Strengths of functional structure
Functional structures are typically highly hierarchical; hence they inherit the properties of hierarchical structure.
- Maximizes Functional Performance: All the human knowledge, skills & infrastructure required for a particular functional activity are consolidated in a single sub-organization, this facilitates sharing of valuable expertise by superiors with their subordinates. The functional units are managed by leaders who have in-depth knowledge and experience; they are able to control the unit very effectively. Hence it harvests the potential of the unit without duplication of scarce resources, maximizing their utilization.
- Cultivates Specialists: This type of structure promotes career development of individuals aspiring to be technical specialists of their field in large organizations. If the organization has properly crafted performance management that promotes the visibility of individual skills, functional structure makes it easier to coach other and climb the hierarchical ladder.
Weakness of functional structure
- Restrictive Organizational View: Each functional unit has expertise in its own field, but lacks broader awareness about the organizations objectives or even the products. The responsibility of successfully integrating the organization lies with few top level executives, at the same time, the organizational structure limits the capabilities of the functional managers to occupy top management positions. Thus, even though such organizations might be effective initially, being controlled by few founding members, its long term efficiency is doubtful.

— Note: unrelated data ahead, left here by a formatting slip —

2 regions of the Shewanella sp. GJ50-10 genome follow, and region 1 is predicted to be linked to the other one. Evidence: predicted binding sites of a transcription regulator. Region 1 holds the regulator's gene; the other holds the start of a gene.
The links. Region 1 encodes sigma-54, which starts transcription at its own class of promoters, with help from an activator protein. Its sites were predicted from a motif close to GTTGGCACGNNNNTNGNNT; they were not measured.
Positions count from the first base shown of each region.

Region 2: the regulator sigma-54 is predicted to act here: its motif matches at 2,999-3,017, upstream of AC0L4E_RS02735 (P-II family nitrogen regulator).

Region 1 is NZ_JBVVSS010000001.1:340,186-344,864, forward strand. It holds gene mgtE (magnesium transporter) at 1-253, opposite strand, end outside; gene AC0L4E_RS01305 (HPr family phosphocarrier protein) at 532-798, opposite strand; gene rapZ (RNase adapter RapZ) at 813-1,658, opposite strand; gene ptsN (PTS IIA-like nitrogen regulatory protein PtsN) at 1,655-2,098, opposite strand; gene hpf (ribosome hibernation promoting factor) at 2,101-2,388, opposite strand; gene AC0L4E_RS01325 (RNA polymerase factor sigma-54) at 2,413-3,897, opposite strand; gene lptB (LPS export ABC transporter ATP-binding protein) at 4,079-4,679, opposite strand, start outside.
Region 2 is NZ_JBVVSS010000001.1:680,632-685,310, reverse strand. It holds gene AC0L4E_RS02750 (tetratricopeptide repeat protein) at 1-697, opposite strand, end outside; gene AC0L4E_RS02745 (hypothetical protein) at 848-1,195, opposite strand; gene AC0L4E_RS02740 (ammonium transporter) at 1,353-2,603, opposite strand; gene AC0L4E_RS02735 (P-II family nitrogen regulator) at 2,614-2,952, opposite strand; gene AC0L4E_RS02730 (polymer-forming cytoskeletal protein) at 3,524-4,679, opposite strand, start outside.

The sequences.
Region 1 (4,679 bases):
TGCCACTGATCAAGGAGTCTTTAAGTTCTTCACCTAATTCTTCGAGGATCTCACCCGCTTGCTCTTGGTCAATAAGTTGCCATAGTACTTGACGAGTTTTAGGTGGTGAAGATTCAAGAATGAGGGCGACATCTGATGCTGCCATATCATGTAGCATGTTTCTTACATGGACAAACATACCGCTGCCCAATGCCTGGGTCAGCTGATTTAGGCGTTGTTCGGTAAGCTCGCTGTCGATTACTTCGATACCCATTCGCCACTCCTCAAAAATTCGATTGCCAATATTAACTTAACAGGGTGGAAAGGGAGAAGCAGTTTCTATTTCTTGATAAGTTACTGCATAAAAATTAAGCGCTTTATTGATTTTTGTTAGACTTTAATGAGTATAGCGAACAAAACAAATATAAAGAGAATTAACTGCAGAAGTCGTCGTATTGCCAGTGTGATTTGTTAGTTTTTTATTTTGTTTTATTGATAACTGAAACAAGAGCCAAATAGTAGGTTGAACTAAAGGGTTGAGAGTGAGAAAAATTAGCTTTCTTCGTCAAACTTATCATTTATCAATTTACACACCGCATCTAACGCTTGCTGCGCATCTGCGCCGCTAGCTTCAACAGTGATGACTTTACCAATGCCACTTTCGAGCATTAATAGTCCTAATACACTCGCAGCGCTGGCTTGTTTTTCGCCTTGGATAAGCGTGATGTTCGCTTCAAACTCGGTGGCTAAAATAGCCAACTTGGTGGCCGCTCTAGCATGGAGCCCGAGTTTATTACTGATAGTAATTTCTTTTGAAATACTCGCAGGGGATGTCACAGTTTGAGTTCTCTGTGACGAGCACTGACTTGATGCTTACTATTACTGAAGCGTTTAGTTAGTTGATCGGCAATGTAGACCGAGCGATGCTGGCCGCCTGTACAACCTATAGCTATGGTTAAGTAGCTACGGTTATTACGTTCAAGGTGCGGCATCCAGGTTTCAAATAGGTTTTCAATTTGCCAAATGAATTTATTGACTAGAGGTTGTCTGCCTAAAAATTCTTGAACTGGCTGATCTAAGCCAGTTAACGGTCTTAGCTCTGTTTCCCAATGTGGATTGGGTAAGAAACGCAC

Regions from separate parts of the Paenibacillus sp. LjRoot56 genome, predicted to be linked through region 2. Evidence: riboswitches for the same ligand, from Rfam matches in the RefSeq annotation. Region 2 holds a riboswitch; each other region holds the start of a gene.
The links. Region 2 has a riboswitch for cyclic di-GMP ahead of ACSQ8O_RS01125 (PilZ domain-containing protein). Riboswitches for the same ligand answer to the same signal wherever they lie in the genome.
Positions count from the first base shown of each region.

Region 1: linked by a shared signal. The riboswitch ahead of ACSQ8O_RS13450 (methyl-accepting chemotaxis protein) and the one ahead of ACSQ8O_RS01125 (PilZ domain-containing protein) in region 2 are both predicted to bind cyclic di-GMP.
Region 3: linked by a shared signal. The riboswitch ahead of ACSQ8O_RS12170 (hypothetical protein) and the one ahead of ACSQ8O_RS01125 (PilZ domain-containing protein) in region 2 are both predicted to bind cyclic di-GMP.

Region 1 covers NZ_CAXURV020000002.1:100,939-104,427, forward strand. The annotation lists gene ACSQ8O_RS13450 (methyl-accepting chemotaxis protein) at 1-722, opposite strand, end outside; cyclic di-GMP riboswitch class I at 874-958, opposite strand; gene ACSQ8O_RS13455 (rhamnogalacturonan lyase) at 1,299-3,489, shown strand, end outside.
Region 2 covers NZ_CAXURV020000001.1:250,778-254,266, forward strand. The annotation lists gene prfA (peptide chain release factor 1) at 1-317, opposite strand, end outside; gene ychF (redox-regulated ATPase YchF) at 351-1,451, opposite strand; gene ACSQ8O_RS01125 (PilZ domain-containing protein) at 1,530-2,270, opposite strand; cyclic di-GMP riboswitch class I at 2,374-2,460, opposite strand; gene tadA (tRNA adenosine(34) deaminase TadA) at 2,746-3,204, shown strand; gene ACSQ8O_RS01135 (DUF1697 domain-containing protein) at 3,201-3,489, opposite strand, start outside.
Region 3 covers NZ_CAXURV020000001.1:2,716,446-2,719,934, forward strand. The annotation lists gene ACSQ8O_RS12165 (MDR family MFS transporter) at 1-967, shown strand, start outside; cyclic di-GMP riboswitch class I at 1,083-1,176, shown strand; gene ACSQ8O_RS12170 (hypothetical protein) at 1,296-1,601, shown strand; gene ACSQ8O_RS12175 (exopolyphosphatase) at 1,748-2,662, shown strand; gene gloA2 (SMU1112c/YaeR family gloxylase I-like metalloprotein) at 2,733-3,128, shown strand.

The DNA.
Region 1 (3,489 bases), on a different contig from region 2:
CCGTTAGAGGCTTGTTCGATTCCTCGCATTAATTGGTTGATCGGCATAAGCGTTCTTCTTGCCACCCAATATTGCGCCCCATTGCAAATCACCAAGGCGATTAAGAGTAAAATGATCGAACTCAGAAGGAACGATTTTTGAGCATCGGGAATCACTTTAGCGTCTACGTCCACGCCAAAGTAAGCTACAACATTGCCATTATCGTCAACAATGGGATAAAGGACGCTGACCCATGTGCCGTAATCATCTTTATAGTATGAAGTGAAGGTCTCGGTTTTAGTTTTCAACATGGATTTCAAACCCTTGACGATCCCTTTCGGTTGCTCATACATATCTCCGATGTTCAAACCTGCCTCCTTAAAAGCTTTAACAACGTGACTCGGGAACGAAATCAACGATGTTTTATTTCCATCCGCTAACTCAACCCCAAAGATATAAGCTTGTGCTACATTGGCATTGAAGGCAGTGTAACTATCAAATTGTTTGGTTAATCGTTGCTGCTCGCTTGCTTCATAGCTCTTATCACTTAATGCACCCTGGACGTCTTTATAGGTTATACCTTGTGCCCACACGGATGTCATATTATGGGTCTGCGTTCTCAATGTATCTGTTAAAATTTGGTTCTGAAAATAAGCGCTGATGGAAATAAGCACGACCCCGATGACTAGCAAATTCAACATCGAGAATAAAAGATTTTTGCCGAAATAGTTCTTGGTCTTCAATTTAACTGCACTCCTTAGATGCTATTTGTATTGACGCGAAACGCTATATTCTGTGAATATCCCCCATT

- Slow Response: Functional units cannot respond to fast changes in customer demands or the product since only the top level management has broad knowledge and the decision making authority. The management also performs the role of coordinating tasks across functional units, thus unless a complete plan of action is not formulated by the managements, little progress can be made in individual functional units.
- Poor Accountability: Due to weak link between product and functional units, it is hard to correlate profits of individual products to the budget and spending of individual units. The units that offer support to other functional units, like human resource or IT department, do not contribute directly to the revenue, yet they are essential components that helps in running the organization smoothly.
- Small/medium size or few products: Functional units are effective when the organization has only few products or is small in size; the drawback of limited view of the entire organization gets negligible. One way to test it is to try to restructure the organization from a hierarchical to horizontal, if the resulting structure is not too different, it implies that organization is inherently lacking a horizontal dimension.
- Stable External Environment: Functional units are effective when the organization has routine technologies and there is less probability of emergence of competitive technology that is radically different.
Product Divisional Structure